Gerry McLaughlin, a member of our UGAAWA, has penned a number of tributes in poetic form to various people and I thought they were worth sharing with you and with his permission we have posted some of his work here. The first is a tribute to his 96-year old dad, Willie "The Kid" McLaughlin, who is not well and to whom we send our best wishes. The second is in memory of his mother who passed away recently. The third is a tribute to an Ulster Council Gael, Tom Cullen and then a poem for Matt Hughes. There is also a great tribute to the late Seamus Heron, ‘the greatest Erne Gael of them all’.
‘This is something I wrote for our dad "Willie the Kid" McLaughlin, who is not well at the moment. He is a feisty free spirit, a witty wee man with blue eyes popping out of his head. Willie came to Corlea in 1924 and gave us a great love for the GAA and he was secretary and treasurer and hit frees for a club that reached a Donegal SFL final in 1948. And he has a fine singing voice and takes no crap from anyone at the age of 96!
'Willie the Kid' and the kings of Corlea
Yankee Jimmy and Yankee Tommy, giants from the golden stone of Cloghore
Scraped the skies, those bounding boys of yore
Patsy Rooney' sprung like a salmon
Scattering his foes to the wind.
Eddie John Gonigle busted through defences like a ghost with a hammer in his heart
And, big William McGee stood like Hercules on the edge of the square.
John Doogan was well able for the giants of Mulleek.
And Neil "Myers" Doherty played minor till he was 30.
While Jimmy Rourke sang all their songs at the Crooked Bridge
These were Willie’s kings in his own townland, with no frontiers.
They would have won a county championship.
But “Big men” with serge suits, and pioneer pins, in the Fall.
Decided that they were neither Fermanagh nor Donegal.
Corlea was scattered to the wind in 1948
Turned into a townland of trees, with no ball.
A few months after they had played a senior county final in Donegal
And Willie still remembers that cruel Fall
But he still smiles when he also remembers singing 'Shanagolden' in Moore’s meadow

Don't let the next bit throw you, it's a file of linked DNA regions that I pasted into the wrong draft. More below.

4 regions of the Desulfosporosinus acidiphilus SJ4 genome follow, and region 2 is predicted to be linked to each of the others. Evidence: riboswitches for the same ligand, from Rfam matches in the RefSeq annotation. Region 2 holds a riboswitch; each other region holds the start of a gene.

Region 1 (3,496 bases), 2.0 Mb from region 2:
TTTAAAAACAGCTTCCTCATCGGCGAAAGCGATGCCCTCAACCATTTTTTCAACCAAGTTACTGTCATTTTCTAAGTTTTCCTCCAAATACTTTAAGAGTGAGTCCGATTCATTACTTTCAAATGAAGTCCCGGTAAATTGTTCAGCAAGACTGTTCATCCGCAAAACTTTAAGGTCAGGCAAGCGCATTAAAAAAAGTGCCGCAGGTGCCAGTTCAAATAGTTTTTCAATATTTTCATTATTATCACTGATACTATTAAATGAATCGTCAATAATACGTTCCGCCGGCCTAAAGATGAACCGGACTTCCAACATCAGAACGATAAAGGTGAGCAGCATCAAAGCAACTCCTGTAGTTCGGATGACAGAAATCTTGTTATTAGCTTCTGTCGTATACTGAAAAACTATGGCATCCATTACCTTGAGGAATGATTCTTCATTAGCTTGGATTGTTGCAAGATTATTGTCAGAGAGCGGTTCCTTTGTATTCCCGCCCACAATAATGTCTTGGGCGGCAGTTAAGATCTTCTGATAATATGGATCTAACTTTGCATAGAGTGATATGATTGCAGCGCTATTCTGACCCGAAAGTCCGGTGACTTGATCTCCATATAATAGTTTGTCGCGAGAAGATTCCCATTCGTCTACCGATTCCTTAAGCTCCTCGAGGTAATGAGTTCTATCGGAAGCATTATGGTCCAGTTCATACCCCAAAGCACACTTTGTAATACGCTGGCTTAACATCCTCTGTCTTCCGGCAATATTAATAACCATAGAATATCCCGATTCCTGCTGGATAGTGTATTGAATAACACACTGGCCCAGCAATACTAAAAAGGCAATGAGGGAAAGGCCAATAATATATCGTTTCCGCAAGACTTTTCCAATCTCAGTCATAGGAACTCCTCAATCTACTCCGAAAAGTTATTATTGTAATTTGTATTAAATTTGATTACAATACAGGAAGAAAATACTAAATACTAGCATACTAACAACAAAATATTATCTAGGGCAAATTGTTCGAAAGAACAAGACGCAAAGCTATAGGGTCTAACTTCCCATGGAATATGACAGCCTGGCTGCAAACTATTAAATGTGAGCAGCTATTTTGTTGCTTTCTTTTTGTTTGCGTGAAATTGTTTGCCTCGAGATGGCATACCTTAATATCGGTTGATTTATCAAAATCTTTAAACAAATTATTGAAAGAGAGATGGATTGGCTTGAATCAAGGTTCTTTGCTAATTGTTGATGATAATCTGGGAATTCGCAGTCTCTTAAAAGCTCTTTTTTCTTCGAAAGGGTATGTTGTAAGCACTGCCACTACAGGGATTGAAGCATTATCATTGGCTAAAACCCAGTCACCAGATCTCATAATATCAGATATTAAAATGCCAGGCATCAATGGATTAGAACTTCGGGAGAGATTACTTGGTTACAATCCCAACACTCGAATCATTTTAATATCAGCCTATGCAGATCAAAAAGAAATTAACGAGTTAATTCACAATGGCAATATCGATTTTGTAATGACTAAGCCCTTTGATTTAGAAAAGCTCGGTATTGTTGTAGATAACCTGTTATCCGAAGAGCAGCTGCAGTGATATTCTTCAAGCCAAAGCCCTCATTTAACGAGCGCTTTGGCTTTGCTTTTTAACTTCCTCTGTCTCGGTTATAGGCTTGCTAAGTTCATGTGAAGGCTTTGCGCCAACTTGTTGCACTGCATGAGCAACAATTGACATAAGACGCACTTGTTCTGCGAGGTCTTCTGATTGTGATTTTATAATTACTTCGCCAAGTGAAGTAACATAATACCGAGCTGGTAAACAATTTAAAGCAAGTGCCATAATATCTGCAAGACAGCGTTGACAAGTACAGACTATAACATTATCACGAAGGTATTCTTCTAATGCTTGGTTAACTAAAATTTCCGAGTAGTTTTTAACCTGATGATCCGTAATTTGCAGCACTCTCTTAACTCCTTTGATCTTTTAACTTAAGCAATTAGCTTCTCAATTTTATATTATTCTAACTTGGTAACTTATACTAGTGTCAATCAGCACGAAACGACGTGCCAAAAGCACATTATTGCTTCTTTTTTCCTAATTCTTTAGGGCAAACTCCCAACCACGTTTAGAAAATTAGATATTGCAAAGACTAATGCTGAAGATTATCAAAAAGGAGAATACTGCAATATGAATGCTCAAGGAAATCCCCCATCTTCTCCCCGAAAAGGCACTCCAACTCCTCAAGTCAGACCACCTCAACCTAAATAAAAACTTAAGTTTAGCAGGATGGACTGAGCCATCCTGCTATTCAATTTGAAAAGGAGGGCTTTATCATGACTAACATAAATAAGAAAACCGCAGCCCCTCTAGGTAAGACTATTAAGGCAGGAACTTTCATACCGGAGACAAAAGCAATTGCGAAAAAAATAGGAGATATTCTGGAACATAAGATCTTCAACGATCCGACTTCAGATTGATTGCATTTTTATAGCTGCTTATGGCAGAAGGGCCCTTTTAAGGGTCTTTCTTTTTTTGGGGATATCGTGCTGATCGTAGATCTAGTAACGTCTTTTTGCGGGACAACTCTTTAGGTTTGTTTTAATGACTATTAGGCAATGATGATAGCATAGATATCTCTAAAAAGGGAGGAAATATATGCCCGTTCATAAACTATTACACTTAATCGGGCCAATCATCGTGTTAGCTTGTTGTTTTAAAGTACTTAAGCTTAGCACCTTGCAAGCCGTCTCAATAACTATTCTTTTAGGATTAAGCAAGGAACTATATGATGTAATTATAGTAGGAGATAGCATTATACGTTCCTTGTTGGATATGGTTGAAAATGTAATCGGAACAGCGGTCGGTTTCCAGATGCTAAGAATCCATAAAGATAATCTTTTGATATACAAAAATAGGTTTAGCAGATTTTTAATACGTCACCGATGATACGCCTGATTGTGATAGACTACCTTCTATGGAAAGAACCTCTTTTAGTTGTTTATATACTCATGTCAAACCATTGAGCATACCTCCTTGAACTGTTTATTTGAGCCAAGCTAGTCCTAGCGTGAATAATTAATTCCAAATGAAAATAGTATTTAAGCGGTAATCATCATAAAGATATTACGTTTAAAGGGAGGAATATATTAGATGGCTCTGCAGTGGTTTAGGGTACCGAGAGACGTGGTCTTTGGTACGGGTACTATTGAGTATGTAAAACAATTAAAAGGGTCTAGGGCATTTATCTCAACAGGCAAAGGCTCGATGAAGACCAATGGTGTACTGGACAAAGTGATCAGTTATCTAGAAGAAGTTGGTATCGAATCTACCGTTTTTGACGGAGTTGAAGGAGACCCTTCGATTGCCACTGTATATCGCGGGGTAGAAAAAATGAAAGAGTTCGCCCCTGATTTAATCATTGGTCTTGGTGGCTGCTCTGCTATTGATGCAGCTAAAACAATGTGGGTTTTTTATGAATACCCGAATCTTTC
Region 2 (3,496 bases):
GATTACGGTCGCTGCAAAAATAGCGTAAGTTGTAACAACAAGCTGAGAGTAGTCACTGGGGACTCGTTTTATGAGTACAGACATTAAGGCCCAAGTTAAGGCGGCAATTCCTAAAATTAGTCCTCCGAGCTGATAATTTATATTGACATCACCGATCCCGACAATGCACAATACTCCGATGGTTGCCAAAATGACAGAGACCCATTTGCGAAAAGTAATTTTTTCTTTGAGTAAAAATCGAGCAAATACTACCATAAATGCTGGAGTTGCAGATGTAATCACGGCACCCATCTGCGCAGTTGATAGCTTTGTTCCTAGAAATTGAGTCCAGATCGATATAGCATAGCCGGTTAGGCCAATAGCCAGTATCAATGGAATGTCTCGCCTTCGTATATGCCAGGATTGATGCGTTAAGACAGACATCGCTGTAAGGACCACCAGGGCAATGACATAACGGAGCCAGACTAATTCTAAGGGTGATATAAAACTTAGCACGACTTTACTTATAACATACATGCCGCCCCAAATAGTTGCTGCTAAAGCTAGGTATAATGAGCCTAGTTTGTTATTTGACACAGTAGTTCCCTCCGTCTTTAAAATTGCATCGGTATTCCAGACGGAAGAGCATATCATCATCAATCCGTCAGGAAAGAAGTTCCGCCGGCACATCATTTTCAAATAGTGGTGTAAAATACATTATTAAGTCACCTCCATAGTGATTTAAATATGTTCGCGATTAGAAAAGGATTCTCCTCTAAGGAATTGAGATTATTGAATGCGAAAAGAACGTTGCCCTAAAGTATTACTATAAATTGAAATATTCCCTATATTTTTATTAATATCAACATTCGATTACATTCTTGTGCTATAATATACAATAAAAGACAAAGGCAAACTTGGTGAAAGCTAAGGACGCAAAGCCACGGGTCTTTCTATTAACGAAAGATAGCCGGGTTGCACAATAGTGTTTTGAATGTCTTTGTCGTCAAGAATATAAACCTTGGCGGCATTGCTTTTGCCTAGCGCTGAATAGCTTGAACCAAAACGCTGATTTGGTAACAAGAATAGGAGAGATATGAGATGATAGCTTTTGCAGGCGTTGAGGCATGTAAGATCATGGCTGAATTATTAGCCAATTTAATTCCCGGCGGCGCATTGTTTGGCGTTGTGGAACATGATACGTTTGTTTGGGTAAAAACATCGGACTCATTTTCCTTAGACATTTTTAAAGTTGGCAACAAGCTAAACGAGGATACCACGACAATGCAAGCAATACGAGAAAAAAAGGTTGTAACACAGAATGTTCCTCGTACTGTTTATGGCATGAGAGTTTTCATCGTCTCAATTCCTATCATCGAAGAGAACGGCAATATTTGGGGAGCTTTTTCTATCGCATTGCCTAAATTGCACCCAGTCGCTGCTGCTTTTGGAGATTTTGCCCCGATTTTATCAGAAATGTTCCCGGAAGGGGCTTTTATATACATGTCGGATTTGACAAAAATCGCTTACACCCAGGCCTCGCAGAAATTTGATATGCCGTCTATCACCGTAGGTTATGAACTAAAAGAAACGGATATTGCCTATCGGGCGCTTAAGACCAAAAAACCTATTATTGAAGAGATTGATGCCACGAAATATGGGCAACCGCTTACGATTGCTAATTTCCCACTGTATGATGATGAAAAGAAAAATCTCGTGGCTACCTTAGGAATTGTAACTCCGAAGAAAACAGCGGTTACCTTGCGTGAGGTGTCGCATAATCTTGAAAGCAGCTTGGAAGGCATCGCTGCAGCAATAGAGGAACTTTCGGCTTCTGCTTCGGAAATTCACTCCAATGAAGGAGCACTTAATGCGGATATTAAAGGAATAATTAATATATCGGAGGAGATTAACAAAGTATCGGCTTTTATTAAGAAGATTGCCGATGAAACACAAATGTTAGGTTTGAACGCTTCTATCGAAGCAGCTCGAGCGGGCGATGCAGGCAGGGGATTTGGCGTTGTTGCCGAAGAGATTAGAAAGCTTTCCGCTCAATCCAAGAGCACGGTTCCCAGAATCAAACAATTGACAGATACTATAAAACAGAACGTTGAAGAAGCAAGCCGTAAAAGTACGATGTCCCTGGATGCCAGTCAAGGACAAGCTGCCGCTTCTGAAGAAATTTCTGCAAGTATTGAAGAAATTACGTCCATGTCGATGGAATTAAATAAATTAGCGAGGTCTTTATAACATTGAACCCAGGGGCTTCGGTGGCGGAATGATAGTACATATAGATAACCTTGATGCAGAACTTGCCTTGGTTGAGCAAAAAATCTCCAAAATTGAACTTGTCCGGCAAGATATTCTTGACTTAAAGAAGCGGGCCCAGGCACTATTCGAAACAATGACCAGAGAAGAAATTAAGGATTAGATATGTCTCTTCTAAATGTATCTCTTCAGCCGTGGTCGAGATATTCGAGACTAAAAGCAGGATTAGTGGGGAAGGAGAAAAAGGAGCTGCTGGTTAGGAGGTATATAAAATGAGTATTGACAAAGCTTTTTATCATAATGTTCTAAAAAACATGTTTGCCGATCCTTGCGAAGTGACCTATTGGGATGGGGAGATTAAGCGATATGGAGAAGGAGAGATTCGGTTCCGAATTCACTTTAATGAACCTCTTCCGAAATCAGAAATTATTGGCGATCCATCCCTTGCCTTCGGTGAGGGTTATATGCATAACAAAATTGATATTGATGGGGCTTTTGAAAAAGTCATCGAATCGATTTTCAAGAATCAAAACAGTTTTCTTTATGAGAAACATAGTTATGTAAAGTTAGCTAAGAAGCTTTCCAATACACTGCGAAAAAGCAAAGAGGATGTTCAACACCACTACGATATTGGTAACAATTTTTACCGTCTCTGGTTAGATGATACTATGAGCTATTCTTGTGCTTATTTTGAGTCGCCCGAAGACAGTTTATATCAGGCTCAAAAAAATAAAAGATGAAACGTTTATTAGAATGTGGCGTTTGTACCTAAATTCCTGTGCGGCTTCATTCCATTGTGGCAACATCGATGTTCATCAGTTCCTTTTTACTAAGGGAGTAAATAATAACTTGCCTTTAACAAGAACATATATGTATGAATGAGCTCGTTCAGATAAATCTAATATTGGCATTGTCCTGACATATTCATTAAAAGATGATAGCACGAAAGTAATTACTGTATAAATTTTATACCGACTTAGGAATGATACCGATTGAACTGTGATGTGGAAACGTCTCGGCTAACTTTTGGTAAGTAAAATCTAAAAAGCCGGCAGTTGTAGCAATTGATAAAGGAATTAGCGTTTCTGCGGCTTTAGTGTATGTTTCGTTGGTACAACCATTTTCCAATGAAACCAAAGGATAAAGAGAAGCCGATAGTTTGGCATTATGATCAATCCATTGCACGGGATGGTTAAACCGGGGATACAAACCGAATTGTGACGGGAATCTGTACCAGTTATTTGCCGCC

Like a Corlea king of Donegal’.
This is a poem in tribute to the late former Ulster Council member Tom Cullen from Erne Gaels, Belleek.
He was a great Irish teacher, a great poet and a great Gael who was also an accomplished author and wrote a number of publications about the GAA in Ulster.
The moon is an angel’s wing over Corlea-Tom
It’s flying high over the Red Hill
The cry of spring is in Derryhillew
And the daffodils in Eddie Moore’s green fields are staring at the stars
Cullen’s country was a special place
Where bards made their own magic in May.
And the whole world was in Corlea.
A Gaelic kingdom, where Wee Tom walked tall
A towering giant of the GAA
Who had a swagger, sure of his wares
Casting a clear blue eye on the world.
A wordsmith and weaver of dreams
Making verse like his mother’s kin- the old O’Dalaigh bards
Softly singing their songs
Proud of his people and clan
Who could look in the eye of every man
Aye, and even death too
But we will never forget you.
In memory of my Mother
Take care and “don’t be drinking”
Rose is suddenly back as my mother
From a world that she can’t understand
And her words are like no others
She sits like a lady with a lovely scarf around her neck
And she speaks softly in a strange tongue in the Rock Home
Her tone is normal and mild
But the words have no meaning
And that is so cruel for one who was once as clear in heart and mind as a child
Suddenly she is back in West Fermanagh
Loving the dog roses that grew in the hedge
In front of the house
Because they had no thorns worth talking about
And back over the brown bog running to Lattone
Her university on the hill where she loved learning
A curly haired queen who loved words
Who loved their bright magic
And their windows of wonder
Just like her father Joe Johnny McGuire.
But her mother Teresa’s death was like ice in summer
And there would be no Mount Lourdes to open the doors